U.S. Natural Gas Supply Hits Record, Fueling Exports

Rig
Rig on the Marcellus Shale (file image courtesy Precision Filtration)

By MarEx 2016-04-15 20:45:56

American natural gas production hit a new record high in 2015 at nearly 80 billion cubic feet per day, including natural gas liquids – up five percent from 2014 – on the back of strong increases in shale gas output in eastern states and in North Dakota, said the U.S. Energy Information Agency in a report Friday.

These regional contributions offset long-term declines in the Gulf of Mexico and Louisiana; but the EIA says that next year's gains will not be as remarkable, with low prices and falling rig activity cutting into new production and resulting in a projected one percent increase in 2017 and a two percent increase in 2018.

Reflecting the strong existing supply and low gas prices, the Baker Hughes Combined Rig Count – including natural gas drilling rigs – has fallen repeatedly over the course of the year to successive historic lows, and this week is no exception. On Friday, the index marked its fourth straight record low at 440, or 545 fewer active rigs than during the same period last year. Active gas rigs totaled to 89, down from 217 in the same period last year.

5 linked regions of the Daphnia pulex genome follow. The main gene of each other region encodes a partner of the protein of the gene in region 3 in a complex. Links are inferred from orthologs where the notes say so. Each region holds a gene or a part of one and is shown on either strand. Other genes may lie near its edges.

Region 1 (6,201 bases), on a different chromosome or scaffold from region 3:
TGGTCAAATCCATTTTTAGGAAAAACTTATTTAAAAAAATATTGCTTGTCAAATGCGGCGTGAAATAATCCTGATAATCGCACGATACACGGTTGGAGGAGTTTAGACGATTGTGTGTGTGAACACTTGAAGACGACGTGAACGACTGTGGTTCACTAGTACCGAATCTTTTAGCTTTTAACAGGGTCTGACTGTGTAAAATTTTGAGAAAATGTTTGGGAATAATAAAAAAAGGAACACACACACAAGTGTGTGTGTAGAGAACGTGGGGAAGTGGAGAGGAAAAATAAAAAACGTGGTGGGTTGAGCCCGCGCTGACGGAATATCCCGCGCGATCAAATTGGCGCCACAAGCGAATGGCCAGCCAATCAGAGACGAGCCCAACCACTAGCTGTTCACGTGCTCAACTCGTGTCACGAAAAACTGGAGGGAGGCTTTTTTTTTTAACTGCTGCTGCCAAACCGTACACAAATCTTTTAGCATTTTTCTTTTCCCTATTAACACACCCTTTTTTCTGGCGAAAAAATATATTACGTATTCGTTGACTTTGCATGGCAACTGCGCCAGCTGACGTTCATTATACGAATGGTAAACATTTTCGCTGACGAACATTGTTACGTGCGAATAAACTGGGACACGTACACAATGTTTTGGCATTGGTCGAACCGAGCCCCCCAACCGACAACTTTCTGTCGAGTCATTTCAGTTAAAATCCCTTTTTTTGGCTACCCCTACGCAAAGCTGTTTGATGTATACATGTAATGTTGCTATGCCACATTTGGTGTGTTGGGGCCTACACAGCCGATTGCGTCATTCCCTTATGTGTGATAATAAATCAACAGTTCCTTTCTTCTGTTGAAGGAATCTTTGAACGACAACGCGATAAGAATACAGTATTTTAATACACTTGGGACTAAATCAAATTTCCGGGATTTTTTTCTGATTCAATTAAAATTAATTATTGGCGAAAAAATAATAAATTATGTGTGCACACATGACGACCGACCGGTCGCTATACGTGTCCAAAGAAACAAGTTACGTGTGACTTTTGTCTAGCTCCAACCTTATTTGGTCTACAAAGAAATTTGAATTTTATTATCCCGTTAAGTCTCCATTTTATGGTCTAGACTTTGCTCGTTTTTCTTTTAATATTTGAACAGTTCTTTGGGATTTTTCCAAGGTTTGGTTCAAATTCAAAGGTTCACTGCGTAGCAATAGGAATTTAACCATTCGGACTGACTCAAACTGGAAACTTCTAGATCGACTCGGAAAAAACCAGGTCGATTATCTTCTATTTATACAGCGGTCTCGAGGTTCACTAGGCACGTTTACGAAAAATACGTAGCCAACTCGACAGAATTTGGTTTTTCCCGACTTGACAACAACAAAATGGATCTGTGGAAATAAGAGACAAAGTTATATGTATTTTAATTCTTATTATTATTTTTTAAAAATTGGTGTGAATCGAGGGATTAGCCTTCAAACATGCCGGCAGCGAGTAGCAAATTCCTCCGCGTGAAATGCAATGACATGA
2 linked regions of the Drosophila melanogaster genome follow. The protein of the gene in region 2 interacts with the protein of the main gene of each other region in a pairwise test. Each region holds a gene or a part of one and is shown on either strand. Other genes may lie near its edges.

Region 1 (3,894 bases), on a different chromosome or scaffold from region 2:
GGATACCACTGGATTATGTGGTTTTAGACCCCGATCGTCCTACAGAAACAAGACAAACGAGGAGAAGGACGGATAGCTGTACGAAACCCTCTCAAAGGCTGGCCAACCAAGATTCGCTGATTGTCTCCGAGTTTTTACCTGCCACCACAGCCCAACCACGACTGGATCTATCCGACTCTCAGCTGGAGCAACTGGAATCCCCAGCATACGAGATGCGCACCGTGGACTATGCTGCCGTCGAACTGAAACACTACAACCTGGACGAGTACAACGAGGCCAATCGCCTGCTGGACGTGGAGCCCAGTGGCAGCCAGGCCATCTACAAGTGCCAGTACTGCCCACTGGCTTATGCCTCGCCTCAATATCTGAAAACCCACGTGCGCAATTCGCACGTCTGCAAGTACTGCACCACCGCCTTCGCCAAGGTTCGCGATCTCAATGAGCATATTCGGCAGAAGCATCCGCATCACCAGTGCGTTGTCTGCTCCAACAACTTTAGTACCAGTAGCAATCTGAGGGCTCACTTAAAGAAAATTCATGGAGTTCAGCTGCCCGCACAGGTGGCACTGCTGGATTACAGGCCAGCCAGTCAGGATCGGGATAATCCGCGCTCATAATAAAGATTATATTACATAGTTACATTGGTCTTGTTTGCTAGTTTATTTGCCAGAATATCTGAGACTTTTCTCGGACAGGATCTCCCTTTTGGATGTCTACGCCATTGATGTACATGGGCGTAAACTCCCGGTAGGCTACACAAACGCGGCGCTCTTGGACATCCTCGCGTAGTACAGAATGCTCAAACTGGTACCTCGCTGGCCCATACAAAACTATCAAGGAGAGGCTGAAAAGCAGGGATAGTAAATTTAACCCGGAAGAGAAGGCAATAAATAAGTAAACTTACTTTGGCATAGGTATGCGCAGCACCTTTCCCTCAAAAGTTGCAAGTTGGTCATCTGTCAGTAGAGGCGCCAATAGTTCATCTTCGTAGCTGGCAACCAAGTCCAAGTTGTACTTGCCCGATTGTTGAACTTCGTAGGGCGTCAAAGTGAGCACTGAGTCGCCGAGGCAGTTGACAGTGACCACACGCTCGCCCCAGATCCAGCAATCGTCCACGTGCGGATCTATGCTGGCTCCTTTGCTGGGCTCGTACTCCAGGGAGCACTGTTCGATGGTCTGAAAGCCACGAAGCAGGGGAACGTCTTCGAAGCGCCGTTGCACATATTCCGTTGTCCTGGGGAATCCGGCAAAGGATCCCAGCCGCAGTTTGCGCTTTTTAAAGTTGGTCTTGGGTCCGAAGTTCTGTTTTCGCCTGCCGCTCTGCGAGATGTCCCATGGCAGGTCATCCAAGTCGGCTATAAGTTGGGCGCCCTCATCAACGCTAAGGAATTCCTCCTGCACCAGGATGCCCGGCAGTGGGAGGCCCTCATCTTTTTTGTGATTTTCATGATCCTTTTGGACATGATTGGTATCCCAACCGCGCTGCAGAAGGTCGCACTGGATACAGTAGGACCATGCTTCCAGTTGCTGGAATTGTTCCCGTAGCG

Drilling may be down, but a decade of marked gains in U.S. natural gas production from development of shale formations has also led to new economic opportunities, like Cheniere's new LNG export terminal in Sabine Pass, Louisiana, which is shipping its first commissioning cargoes this year.

Additionally, ethane production from the separation of natural gas liquids has exceeded the market’s ability to absorb it, fueling new initiatives to export it to Europe, and also to use it as a feedstock in domestic plants for the manufacture of ethylene. Thanks to cheap ethane from natural gas, American ethylene production is expected to rise by 40 percent over the next three years, and Dow Chemical alone has a $80 billion investment portfolio for new cracking plants. Many will be located in Texas, and the Port of Houston says that it is gearing up for a significant increase in container exports of ethylene to Asian plastics manufacturers. By its own estimates, resin export shipments at its terminals could double to 500,000 TEU per year by 2017 – about a quarter of the port’s annual volume.